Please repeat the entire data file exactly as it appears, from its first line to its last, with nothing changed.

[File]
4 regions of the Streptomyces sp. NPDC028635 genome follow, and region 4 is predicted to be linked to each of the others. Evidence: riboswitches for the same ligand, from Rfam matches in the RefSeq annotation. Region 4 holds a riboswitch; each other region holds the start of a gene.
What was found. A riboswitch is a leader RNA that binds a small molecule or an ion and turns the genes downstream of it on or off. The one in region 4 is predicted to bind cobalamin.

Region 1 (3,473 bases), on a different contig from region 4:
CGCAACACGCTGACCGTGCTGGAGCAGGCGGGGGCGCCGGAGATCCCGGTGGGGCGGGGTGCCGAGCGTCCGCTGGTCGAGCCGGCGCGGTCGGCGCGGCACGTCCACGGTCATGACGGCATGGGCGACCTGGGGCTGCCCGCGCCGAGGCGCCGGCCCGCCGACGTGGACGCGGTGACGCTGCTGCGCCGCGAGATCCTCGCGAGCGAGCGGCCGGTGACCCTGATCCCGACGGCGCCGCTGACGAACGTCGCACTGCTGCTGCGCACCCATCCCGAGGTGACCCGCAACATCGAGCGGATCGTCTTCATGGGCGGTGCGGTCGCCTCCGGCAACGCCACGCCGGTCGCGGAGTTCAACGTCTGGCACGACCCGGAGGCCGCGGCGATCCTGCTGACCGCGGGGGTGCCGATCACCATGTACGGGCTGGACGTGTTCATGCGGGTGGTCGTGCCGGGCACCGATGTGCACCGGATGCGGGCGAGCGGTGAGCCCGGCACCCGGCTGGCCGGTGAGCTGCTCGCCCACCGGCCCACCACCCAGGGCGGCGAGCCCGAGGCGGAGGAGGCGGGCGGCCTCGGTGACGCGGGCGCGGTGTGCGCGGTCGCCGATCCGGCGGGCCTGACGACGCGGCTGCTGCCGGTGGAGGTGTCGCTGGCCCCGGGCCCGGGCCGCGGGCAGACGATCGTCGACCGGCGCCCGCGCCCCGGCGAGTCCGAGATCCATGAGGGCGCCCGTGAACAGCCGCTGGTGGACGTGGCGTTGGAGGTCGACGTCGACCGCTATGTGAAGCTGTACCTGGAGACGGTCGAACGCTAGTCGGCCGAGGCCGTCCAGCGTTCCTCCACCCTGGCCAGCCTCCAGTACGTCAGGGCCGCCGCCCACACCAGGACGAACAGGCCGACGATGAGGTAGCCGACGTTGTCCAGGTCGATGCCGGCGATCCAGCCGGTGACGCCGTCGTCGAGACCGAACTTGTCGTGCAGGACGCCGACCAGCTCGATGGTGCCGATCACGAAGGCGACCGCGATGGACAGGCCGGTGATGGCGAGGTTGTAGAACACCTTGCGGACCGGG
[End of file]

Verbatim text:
4 regions of the Streptomyces sp. NPDC028635 genome follow, and region 4 is predicted to be linked to each of the others. Evidence: riboswitches for the same ligand, from Rfam matches in the RefSeq annotation. Region 4 holds a riboswitch; each other region holds the start of a gene.
What was found. A riboswitch is a leader RNA that binds a small molecule or an ion and turns the genes downstream of it on or off. The one in region 4 is predicted to bind cobalamin.

Region 1 (3,473 bases), on a different contig from region 4:
CGCAACACGCTGACCGTGCTGGAGCAGGCGGGGGCGCCGGAGATCCCGGTGGGGCGGGGTGCCGAGCGTCCGCTGGTCGAGCCGGCGCGGTCGGCGCGGCACGTCCACGGTCATGACGGCATGGGCGACCTGGGGCTGCCCGCGCCGAGGCGCCGGCCCGCCGACGTGGACGCGGTGACGCTGCTGCGCCGCGAGATCCTCGCGAGCGAGCGGCCGGTGACCCTGATCCCGACGGCGCCGCTGACGAACGTCGCACTGCTGCTGCGCACCCATCCCGAGGTGACCCGCAACATCGAGCGGATCGTCTTCATGGGCGGTGCGGTCGCCTCCGGCAACGCCACGCCGGTCGCGGAGTTCAACGTCTGGCACGACCCGGAGGCCGCGGCGATCCTGCTGACCGCGGGGGTGCCGATCACCATGTACGGGCTGGACGTGTTCATGCGGGTGGTCGTGCCGGGCACCGATGTGCACCGGATGCGGGCGAGCGGTGAGCCCGGCACCCGGCTGGCCGGTGAGCTGCTCGCCCACCGGCCCACCACCCAGGGCGGCGAGCCCGAGGCGGAGGAGGCGGGCGGCCTCGGTGACGCGGGCGCGGTGTGCGCGGTCGCCGATCCGGCGGGCCTGACGACGCGGCTGCTGCCGGTGGAGGTGTCGCTGGCCCCGGGCCCGGGCCGCGGGCAGACGATCGTCGACCGGCGCCCGCGCCCCGGCGAGTCCGAGATCCATGAGGGCGCCCGTGAACAGCCGCTGGTGGACGTGGCGTTGGAGGTCGACGTCGACCGCTATGTGAAGCTGTACCTGGAGACGGTCGAACGCTAGTCGGCCGAGGCCGTCCAGCGTTCCTCCACCCTGGCCAGCCTCCAGTACGTCAGGGCCGCCGCCCACACCAGGACGAACAGGCCGACGATGAGGTAGCCGACGTTGTCCAGGTCGATGCCGGCGATCCAGCCGGTGACGCCGTCGTCGAGACCGAACTTGTCGTGCAGGACGCCGACCAGCTCGATGGTGCCGATCACGAAGGCGACCGCGATGGACAGGCCGGTGATGGCGAGGTTGTAGAACACCTTGCGGACCGGG